And now the twist. On top of all this, despite its relative youth, POSC PAC and Police Officers Support Committee PAC, plus one Al Nizick, identified in that January 12 IRS filing as the treasurer, are already being sued civilly in a Texas federal district court. The plaintiff: Christopher M. Laccinole, of Willis, Tex., near Houston, who said he received a number of their telephone pitches in violation of federal and Texas law. His filed pleading bluntly calls the operation a “scam.”
The defendants have not yet answered either Laccinole’s lawsuit in court or my request for comment, sent to an email address on that January 12 IRS filing. I’ll update this post if I hear back.
A U.S. Naval Academy graduate and Veterans Administration administrator, Laccinole, 49, is what you might call a professional plaintiff on the side. Published court opinions suggest he has filed scores of lawsuits alleging various violation of telephone solicitation laws and rules for calls made to his cell phones. Most of the cases were in Rhode Island, where he formerly lived until relocating to Texas for family reasons. He acts as his own lawyer.
The well-spoken Laccinole told me in a telephone interview yesterday he has won 75% of the cases, receiving tens of thousands of dollars, mainly, it seems, in settlements. But judges also have fretted he uses cheap burner cell phones to gin up cases and throws in inflammatory but legally irrelevant material in his pleadings. Opposing lawyers have accused Laccinole of running a robocall litigation business. From trade publication articles his name clearly is a dirty word in the telemarketing fraternity. Equally clearly, he doesn’t care.
In his Houston lawsuit, filed exactly a month ago on June 21, Laccinole alleges that starting in April he received 17 calls from Police Officers Support Committee PAC asking for money despite being on the federally established Do Not Call list. The complaint contends this alone violates the federal Telephone Consumer Protection Act because they were robocalls to a cell phone, where recipients without unlimited minutes might have to bear the cost of incoming air time. (I must note here that the Do Not Call list rules contain broad exceptions for political and charitable solicitation.)
“Defendant Nizick solicits money to pay for police officers, but keeps the money for himself and his fundraisers,” the complaint alleges. Nizick, whose address is given as Oak Forest, Ill., farms out the calling work to unknown parties who are also sued as Does 1 to 10, the lawsuit says.
Using two different statutory provisions of the Telephone Consumer Protection Act, Laccinole’s lawsuit seeks $3,000 for each of the 17 calls, plus another $1,500 per call under the Texas version of the law. The suit also asks for another $5,000 per call for what it calls violations of a general Texas Business and Commerce Code provision requiring telemarketer registration.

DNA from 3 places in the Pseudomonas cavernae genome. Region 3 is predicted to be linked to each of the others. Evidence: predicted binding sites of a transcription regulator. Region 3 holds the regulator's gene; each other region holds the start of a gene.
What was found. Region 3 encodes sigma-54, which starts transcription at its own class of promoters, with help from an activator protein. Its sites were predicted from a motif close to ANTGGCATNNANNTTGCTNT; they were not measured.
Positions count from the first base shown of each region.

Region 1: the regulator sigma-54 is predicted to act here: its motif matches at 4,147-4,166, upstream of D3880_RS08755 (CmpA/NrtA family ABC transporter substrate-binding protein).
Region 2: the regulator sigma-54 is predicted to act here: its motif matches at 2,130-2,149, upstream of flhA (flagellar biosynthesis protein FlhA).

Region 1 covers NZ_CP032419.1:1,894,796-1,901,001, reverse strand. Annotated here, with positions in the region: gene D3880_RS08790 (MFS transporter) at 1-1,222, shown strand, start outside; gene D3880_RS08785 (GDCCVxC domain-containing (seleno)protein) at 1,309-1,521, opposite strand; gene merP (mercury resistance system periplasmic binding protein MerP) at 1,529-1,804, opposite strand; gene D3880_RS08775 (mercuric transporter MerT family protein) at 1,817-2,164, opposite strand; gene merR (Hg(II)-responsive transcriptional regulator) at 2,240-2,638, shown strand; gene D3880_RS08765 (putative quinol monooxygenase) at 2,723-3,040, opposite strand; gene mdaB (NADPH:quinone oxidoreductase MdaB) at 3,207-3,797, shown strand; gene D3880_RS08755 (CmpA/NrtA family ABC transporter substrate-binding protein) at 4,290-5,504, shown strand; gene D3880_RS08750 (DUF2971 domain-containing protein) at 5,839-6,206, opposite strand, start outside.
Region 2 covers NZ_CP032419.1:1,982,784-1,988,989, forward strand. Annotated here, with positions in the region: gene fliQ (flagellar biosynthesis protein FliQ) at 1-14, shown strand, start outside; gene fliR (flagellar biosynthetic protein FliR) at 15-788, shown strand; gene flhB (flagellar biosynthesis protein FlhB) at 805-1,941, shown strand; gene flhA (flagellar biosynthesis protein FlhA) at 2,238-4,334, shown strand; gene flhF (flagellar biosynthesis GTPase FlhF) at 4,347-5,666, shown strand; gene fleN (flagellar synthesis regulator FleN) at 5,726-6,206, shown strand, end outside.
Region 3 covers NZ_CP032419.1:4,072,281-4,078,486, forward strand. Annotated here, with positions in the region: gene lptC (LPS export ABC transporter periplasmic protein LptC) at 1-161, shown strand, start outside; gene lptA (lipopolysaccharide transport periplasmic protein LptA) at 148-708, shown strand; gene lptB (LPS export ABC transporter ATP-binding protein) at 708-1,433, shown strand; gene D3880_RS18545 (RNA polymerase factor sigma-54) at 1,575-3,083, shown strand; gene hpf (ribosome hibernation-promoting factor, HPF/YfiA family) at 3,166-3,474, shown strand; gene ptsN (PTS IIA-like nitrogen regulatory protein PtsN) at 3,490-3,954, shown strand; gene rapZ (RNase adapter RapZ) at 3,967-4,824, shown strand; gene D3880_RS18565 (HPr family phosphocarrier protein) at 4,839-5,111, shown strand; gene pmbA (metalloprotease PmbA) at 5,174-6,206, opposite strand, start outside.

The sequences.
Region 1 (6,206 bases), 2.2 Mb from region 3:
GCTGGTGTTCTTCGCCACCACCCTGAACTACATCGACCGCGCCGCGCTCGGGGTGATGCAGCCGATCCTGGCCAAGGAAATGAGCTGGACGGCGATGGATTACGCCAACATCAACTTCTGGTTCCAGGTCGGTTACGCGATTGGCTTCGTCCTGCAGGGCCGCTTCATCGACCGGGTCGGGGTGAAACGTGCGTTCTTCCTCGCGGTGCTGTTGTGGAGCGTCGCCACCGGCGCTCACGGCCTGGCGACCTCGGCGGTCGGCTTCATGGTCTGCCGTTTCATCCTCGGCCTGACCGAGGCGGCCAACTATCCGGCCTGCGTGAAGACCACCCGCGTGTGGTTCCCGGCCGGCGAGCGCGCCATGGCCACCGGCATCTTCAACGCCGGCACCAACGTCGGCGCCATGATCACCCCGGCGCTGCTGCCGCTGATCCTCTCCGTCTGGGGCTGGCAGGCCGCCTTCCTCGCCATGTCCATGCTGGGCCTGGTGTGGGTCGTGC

By my reckoning, this adds up to $161,500. The lawsuit also seeks an injunction against similar behavior in the future.
Laccinole’s lawsuit is highly technical, based on complicated statutory interpretations. None of the claimed causes of action turns directly on poor fundraising efficiencies or proof of donated money not getting to the claimed clause. But Laccinole is clearly hoping the court will take notice of the larger picture.
I consider it rather unlikely Laccinole will get that full amount from the POSC PAC operation, or anything near it. But he might get something. And the publicity likely won’t help Police Officers Support Committee PAC, especially if prospective donors start Googling around for information. Maybe cold-caller “Charles Anderson” then will have to answer more questions, hot sweaty day or not.
UPDATE ON JULY 21, 2023, 10:15 a.m. PT
Less than six hours after this post went up, I received yet another call at the New To Las Vegas world headquarters from “Charles Anderson” seeking a donation for Police Officers Support Committee PAC. Accordingly, along with its parent, POSC PAC, I now have two more candidates for my long-running list of America’s Stupidest Charities. The criteria is insanely simple: fundraising organizations that call asking for money despite a previously critical post about them by me. I mean, in the world of telemarketing, can it really get any dumber than that? The full list of candidates, with links, can be found nearby.